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<font face="Verdana, Arial" size="2">The analysis from the New American Bible is more on point. Even so, using a sense of adelphos as "cousin" from Mark 3:31-35 weakens that verse considerably. It becomes more: Jesus renounces his biological cousins and calls the crowd his real cousins. How lame.</font>
Not really. Jesus is still telling us that blood relations are not central to his beliefs, and this is big news for a Jew.

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<font face="Verdana, Arial" size="2"> Mark is, overall, a better writer than this.</font>
Stylistically Mark is pretty basic, but that is not central to the discussion.

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<font face="Verdana, Arial" size="2">Second and third century theological commentary really does not illuminate our understanding of Mark as he wrote it. This whole section makes little sense and does nothing to refute penatis' evidence that Mark's writings fit well the actual theology of early christians.</font>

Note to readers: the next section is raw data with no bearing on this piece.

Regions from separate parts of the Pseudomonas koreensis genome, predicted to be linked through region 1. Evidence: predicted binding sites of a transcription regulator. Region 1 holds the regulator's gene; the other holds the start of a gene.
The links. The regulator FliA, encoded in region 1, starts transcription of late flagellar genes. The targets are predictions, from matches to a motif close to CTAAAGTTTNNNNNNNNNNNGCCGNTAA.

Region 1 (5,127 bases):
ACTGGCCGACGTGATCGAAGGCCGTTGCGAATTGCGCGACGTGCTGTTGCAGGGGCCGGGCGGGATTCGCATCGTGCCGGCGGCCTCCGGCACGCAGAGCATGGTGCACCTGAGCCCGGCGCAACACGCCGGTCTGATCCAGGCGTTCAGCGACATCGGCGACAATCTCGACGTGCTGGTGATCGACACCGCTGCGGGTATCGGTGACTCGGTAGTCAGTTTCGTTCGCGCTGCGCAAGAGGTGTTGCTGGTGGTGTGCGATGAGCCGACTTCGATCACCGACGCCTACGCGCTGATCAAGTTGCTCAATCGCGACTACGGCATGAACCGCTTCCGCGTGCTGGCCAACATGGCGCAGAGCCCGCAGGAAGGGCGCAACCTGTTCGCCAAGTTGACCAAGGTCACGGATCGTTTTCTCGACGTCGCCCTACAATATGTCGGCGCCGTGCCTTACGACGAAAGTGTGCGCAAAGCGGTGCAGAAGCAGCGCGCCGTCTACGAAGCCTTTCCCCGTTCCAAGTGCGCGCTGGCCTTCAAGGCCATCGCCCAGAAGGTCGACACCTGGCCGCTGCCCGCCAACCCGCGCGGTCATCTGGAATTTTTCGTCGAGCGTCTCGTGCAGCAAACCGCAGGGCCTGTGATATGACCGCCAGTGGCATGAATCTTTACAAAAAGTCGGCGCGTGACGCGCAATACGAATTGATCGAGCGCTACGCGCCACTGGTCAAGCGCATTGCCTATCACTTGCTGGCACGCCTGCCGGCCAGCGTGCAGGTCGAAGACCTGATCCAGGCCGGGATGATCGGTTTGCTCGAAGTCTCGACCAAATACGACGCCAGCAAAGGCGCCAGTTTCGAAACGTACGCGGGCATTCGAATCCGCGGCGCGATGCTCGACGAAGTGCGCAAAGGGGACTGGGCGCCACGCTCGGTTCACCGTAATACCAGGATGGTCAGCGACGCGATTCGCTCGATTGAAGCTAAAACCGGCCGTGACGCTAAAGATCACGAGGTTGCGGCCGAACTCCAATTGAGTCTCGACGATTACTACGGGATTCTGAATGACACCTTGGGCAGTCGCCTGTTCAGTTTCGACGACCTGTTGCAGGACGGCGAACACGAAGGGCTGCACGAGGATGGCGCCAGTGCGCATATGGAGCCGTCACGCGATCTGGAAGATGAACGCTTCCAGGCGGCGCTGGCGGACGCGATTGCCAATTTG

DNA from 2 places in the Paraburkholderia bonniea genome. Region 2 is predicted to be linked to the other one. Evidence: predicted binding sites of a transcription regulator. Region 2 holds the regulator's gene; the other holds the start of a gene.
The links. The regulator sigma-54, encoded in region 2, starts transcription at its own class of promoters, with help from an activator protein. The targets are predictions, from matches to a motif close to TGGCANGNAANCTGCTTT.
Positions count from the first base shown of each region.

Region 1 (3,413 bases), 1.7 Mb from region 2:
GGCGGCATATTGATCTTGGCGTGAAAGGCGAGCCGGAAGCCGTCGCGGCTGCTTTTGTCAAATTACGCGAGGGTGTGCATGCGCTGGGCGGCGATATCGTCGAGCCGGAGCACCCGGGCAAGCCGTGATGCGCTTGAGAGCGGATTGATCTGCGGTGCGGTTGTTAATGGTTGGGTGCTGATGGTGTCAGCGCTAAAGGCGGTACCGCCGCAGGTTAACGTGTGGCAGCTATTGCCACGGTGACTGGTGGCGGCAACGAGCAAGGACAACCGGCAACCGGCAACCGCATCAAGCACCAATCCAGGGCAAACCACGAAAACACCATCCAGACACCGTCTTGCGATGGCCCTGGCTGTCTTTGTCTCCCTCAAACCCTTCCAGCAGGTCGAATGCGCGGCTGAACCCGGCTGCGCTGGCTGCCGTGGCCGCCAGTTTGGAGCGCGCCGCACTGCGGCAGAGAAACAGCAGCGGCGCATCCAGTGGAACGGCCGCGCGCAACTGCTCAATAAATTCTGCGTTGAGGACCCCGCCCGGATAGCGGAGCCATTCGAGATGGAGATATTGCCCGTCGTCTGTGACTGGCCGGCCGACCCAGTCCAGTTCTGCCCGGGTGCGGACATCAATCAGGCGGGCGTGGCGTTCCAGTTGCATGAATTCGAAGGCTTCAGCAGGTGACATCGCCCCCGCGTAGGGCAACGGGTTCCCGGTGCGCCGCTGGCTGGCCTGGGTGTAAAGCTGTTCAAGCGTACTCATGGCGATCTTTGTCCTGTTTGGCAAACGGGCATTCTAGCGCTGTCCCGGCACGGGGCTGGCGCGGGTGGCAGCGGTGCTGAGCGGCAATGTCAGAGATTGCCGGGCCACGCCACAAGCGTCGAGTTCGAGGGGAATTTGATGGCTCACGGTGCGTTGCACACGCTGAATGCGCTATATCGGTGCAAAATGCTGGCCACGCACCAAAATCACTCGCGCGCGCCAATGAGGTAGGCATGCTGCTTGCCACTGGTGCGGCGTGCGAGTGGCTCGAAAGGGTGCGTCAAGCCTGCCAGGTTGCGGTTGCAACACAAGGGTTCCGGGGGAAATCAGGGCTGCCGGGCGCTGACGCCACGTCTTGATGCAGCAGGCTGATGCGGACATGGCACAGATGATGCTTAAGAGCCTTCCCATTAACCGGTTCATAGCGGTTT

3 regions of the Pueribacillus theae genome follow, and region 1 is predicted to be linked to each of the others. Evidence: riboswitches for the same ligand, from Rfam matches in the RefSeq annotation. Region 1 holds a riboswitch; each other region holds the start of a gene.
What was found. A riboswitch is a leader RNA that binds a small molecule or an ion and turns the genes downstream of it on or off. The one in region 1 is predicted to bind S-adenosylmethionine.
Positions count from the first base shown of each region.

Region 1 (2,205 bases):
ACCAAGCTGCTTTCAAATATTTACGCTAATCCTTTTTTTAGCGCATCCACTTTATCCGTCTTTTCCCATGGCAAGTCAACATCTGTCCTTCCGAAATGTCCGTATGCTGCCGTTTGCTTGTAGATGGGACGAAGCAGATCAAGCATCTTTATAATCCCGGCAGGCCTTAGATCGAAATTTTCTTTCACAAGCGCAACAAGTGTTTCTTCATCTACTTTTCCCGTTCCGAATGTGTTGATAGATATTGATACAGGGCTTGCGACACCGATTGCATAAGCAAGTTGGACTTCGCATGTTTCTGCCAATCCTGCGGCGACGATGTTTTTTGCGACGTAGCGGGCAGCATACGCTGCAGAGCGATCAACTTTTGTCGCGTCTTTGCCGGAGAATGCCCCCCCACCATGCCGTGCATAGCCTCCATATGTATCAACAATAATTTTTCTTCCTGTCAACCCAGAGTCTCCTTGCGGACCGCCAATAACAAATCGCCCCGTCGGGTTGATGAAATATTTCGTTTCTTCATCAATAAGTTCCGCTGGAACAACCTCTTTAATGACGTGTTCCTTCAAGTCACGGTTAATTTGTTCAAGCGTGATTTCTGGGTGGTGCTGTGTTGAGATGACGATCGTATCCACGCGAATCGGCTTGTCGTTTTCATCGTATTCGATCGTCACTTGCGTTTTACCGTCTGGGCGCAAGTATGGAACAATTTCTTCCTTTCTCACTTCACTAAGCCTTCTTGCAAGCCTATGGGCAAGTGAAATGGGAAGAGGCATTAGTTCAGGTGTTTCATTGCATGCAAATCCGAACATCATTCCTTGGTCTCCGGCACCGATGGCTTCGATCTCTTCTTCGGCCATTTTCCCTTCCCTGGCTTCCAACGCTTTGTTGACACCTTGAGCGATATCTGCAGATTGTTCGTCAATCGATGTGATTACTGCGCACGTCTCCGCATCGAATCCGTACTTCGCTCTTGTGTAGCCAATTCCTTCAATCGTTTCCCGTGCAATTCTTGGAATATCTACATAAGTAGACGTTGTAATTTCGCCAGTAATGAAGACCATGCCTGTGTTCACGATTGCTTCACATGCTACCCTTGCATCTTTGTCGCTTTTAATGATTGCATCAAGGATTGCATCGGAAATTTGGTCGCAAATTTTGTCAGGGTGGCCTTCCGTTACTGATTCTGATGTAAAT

Of course it refutes penatis' unsupported claims. I do wish you would be more even handed in your evaluation of evidence, but if you check his posts, penatis has offered nothing beyond assertions about what any early Christians believed from any century, let alone the 2nd and 3rd Centuries.

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<font face="Verdana, Arial" size="2">Is there evidence of contemporaneous accounts of Jesus' life? We can probably assume Mark was "hooked in" to some extent with the Jesus crowd. The hermaneutic of Mark as theology rather than history is a good counter to that (of course, it will bite them in the ass in the long run! )</font>